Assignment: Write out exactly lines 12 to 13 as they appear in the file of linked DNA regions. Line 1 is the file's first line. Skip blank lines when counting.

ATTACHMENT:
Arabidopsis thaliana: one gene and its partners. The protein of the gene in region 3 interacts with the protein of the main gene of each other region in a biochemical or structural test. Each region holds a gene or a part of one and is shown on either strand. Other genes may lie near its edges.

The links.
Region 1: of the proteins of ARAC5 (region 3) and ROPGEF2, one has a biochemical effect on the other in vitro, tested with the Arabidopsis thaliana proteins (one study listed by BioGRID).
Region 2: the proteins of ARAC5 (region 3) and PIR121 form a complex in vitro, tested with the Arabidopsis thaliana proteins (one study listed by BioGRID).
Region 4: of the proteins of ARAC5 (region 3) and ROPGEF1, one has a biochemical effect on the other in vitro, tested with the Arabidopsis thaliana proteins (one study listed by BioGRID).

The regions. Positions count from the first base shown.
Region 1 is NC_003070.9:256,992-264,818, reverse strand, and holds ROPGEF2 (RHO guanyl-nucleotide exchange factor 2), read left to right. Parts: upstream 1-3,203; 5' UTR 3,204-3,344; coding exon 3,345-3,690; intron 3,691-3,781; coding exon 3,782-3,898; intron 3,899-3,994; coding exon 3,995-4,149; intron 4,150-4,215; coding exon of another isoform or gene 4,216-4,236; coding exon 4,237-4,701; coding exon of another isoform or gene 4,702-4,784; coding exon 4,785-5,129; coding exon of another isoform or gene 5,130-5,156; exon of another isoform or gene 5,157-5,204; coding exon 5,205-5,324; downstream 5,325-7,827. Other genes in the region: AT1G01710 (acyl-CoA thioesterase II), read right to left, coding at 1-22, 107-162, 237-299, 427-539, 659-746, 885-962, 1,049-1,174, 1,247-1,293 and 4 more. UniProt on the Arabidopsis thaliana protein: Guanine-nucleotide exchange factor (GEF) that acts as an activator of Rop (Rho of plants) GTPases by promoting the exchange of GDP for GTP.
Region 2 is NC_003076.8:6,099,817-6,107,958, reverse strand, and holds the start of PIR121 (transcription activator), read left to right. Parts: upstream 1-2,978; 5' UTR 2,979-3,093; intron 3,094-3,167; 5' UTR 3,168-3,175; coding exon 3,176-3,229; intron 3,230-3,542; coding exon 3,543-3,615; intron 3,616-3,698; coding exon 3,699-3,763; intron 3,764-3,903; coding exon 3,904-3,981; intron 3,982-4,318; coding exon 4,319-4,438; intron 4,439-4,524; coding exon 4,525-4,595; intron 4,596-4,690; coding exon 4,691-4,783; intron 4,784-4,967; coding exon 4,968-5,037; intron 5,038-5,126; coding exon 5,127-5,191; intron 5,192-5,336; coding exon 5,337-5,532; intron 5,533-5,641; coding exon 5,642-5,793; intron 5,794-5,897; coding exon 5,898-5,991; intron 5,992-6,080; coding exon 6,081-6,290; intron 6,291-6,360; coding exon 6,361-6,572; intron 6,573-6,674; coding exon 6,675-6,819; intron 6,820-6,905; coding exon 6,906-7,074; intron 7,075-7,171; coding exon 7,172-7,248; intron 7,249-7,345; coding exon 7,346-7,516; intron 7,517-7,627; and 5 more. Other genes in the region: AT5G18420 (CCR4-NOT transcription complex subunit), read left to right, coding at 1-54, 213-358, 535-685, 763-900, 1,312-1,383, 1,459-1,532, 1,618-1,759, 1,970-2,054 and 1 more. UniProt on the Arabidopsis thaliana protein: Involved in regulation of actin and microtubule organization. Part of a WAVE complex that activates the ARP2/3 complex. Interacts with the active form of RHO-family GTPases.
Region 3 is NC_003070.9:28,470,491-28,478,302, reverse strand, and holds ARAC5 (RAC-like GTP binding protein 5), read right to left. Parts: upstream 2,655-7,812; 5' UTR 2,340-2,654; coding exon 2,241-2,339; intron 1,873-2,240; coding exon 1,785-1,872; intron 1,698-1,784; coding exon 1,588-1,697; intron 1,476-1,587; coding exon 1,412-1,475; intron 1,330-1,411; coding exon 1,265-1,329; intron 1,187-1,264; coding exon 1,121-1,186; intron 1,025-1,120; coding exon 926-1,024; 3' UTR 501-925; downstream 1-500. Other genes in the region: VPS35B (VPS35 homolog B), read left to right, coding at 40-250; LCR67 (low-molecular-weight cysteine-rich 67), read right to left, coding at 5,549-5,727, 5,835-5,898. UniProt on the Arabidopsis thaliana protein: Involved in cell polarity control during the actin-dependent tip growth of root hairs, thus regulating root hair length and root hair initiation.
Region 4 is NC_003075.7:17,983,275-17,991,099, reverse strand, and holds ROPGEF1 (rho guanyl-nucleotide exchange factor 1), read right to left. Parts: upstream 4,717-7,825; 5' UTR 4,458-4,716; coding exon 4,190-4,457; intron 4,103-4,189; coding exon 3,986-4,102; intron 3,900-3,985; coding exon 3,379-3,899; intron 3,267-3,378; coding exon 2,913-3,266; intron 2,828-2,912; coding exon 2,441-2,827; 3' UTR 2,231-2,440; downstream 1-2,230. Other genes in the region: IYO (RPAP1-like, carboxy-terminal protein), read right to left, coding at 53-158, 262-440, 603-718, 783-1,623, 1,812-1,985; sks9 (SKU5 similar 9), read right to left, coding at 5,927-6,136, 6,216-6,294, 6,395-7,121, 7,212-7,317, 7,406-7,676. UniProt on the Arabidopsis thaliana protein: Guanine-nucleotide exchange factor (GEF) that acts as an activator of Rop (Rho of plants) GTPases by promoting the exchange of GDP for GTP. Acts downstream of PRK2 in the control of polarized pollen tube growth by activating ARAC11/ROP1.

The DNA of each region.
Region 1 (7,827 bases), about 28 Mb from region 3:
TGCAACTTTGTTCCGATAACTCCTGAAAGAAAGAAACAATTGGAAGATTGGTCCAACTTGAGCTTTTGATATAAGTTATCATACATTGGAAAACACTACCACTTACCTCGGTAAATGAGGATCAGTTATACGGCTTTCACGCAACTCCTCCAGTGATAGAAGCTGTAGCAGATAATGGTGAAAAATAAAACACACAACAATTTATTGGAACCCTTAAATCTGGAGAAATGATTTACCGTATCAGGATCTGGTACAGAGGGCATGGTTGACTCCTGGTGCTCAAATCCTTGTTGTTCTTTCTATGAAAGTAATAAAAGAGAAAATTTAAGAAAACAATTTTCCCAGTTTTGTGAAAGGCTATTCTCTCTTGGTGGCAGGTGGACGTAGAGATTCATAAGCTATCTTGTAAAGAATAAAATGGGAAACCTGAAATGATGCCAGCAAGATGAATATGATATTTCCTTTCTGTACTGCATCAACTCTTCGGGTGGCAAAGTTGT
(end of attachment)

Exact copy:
Region 1 (7,827 bases), about 28 Mb from region 3:
TGCAACTTTGTTCCGATAACTCCTGAAAGAAAGAAACAATTGGAAGATTGGTCCAACTTGAGCTTTTGATATAAGTTATCATACATTGGAAAACACTACCACTTACCTCGGTAAATGAGGATCAGTTATACGGCTTTCACGCAACTCCTCCAGTGATAGAAGCTGTAGCAGATAATGGTGAAAAATAAAACACACAACAATTTATTGGAACCCTTAAATCTGGAGAAATGATTTACCGTATCAGGATCTGGTACAGAGGGCATGGTTGACTCCTGGTGCTCAAATCCTTGTTGTTCTTTCTATGAAAGTAATAAAAGAGAAAATTTAAGAAAACAATTTTCCCAGTTTTGTGAAAGGCTATTCTCTCTTGGTGGCAGGTGGACGTAGAGATTCATAAGCTATCTTGTAAAGAATAAAATGGGAAACCTGAAATGATGCCAGCAAGATGAATATGATATTTCCTTTCTGTACTGCATCAACTCTTCGGGTGGCAAAGTTGT